Many people assume smaller farms are significantly less efficient than larger farms, and attribute this to economies of scale.
Not so. Much research demonstrates that many farm activities do not exhibit true economies of scale. And economies of scale are least likely to arise in settings—as in much of the developing world—where there are many workers available to work in farming and not much capital to invest in labor-saving machinery.
In fact, most studies find that larger farms produce less per unit area than small farms. Other studies conclude that farms of all sizes produce about the same yields per unit area. (The few exceptions where large farms have a natural advantage involve highly specialized machinery, livestock production and certain plantation crops.)
The advantage of family farms lies in their reliance on family labor. While hired workers require a lot of supervision, family members have a strong incentive to work hard for their own family’s benefit. So any potential economies of scale that a farmer might have from operating a larger farm tend to be offset by higher costs arising from the need to monitor how well the hired workers are working. The larger the farm, the more costly it is to supervise each worker since the work is spread out over a larger area.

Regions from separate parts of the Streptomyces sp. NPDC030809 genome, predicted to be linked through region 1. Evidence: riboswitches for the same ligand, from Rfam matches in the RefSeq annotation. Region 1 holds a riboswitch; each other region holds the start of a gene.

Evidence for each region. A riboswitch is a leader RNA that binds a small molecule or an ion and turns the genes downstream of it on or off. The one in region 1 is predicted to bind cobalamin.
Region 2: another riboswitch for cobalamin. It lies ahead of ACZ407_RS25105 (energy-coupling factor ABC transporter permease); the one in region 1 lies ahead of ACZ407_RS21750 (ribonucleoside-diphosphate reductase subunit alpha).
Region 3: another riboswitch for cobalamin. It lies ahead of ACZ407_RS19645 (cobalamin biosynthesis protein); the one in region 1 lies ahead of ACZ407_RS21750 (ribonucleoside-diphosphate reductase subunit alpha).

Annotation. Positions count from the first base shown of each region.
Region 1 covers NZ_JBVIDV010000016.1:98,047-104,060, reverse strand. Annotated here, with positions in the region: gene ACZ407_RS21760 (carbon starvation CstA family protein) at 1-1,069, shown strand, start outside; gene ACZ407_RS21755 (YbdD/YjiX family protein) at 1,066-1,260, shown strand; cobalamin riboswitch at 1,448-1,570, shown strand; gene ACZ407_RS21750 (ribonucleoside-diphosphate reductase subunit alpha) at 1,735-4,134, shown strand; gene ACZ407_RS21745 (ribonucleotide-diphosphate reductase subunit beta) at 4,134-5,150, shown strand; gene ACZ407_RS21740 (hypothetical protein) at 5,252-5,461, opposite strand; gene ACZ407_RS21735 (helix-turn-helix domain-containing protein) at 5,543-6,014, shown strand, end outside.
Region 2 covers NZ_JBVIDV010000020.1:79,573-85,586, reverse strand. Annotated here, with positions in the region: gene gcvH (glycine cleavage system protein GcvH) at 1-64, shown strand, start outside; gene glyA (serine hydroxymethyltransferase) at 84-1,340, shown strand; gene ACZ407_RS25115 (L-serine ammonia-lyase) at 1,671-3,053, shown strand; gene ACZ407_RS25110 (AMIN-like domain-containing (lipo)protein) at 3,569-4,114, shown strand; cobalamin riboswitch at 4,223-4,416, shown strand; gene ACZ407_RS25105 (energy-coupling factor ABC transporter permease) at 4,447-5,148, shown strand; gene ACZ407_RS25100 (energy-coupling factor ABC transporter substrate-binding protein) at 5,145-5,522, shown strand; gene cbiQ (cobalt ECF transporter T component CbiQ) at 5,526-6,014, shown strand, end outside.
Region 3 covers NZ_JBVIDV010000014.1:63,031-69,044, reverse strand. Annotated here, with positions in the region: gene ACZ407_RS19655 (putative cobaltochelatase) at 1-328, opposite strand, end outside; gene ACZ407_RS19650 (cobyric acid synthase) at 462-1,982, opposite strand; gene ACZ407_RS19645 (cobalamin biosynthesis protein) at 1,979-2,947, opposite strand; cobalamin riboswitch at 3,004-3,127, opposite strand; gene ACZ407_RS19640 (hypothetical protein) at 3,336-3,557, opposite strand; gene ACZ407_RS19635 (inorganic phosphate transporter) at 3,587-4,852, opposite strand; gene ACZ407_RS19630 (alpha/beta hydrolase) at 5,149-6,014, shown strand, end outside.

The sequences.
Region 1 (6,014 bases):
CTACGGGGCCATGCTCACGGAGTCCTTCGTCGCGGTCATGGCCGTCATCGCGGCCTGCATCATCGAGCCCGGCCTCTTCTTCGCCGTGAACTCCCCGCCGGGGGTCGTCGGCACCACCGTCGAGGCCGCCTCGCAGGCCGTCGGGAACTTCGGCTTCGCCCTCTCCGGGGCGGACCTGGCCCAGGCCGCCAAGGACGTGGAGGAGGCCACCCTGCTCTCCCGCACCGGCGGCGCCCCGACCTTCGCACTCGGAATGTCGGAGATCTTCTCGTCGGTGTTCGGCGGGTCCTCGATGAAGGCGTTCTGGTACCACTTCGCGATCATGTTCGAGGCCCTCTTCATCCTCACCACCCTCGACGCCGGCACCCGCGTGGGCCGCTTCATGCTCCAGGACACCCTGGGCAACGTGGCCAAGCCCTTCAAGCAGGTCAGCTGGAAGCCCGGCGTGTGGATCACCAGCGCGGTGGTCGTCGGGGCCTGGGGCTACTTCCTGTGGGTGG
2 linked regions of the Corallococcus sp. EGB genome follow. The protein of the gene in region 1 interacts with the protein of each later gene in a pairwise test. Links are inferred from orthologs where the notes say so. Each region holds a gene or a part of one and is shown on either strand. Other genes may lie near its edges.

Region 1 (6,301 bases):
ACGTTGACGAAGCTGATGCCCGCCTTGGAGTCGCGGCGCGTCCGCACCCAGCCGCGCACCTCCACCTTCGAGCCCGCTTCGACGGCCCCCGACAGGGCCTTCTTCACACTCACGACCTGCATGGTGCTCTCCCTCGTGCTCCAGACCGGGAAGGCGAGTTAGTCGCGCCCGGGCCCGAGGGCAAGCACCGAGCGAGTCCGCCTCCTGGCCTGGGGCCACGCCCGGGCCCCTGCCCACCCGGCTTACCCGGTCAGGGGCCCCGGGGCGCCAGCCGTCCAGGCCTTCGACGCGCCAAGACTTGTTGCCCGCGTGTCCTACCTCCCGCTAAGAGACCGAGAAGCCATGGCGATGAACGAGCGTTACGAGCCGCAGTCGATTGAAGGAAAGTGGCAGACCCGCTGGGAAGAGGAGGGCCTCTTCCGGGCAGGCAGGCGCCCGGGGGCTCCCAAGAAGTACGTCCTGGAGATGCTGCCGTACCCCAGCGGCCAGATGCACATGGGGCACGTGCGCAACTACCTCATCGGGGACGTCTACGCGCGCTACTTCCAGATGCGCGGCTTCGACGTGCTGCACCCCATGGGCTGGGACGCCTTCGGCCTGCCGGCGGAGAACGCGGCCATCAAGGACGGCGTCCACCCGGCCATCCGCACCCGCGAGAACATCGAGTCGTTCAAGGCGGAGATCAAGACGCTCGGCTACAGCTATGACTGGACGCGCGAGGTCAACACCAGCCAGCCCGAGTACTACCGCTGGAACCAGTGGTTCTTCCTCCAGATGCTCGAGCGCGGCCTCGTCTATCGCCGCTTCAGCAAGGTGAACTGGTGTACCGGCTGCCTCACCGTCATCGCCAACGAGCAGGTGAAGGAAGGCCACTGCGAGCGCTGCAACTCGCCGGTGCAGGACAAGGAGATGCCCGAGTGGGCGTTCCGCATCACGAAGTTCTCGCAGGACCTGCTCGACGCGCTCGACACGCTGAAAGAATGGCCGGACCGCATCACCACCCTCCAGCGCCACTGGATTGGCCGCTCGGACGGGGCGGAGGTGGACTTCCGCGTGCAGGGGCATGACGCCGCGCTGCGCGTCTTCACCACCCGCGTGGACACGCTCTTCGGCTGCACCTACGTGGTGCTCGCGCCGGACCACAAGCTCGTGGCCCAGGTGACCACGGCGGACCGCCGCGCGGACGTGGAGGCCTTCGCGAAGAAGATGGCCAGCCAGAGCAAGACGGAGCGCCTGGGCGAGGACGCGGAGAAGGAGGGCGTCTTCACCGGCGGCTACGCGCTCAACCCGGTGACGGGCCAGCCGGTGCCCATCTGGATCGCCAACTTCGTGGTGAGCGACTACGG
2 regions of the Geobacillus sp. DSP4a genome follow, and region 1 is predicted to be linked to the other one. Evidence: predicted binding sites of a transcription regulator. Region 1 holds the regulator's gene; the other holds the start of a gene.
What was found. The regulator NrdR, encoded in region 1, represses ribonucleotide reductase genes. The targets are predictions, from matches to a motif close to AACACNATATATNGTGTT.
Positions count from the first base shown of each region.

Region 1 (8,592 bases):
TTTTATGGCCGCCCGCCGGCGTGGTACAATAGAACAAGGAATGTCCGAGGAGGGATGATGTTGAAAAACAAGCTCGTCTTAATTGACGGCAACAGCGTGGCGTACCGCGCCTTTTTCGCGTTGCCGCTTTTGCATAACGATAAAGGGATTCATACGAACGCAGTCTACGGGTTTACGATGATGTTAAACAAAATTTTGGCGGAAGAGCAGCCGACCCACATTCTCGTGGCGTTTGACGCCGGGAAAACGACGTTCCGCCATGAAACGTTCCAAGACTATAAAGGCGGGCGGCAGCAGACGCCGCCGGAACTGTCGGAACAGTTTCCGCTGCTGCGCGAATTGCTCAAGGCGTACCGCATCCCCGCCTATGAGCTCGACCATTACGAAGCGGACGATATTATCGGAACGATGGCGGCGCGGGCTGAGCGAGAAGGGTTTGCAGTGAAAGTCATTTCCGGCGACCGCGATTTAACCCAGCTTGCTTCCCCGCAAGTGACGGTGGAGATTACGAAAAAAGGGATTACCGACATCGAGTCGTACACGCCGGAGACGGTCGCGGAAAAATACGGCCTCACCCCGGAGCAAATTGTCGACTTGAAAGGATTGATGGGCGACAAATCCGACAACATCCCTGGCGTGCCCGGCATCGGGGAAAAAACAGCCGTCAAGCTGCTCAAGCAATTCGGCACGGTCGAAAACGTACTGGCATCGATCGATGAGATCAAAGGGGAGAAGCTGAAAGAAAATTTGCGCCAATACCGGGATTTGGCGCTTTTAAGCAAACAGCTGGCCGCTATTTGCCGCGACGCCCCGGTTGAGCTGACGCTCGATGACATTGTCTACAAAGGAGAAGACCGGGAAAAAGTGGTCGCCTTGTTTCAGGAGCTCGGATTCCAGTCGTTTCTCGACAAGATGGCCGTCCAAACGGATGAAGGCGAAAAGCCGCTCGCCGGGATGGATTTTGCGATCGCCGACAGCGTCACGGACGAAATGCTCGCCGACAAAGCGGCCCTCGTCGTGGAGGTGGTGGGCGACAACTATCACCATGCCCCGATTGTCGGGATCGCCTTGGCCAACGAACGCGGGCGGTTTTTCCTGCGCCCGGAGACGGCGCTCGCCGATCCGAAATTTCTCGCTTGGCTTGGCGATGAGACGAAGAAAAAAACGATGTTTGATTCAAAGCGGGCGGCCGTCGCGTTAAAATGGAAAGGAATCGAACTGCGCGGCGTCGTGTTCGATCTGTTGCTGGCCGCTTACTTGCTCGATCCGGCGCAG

But this doesn’t mean that farms will remain small. As an economy develops, farm size tends to grow because better paying non-farm jobs will gradually attract workers from agriculture to the non-farm sector. As farm workers leave agriculture, farm wages naturally rise and it then makes business sense to replace labor with farm machinery.
Thus, bigger farms result from economic development, but do not cause economic development.
Policies that encourage small farms to become more productive—for example, by helping farmers gain secure rights to the land they cultivate, and providing access to new farming techniques—should not only cause yields to increase, but will naturally ensure that economic gains and opportunities are distributed more evenly. And a broader distribution of gains will strengthen the social fabric by broadening the number of people who have a stake in their society.
Returning to the question we began with: where labor is abundant and relatively inexpensive, the family farm model is sound economics and sound social policy. Governments and organizations that care about rural development would do well to support family farmers.
Further reading – Download Landesa’s 2-page issue brief on this topic: Is Bigger Better?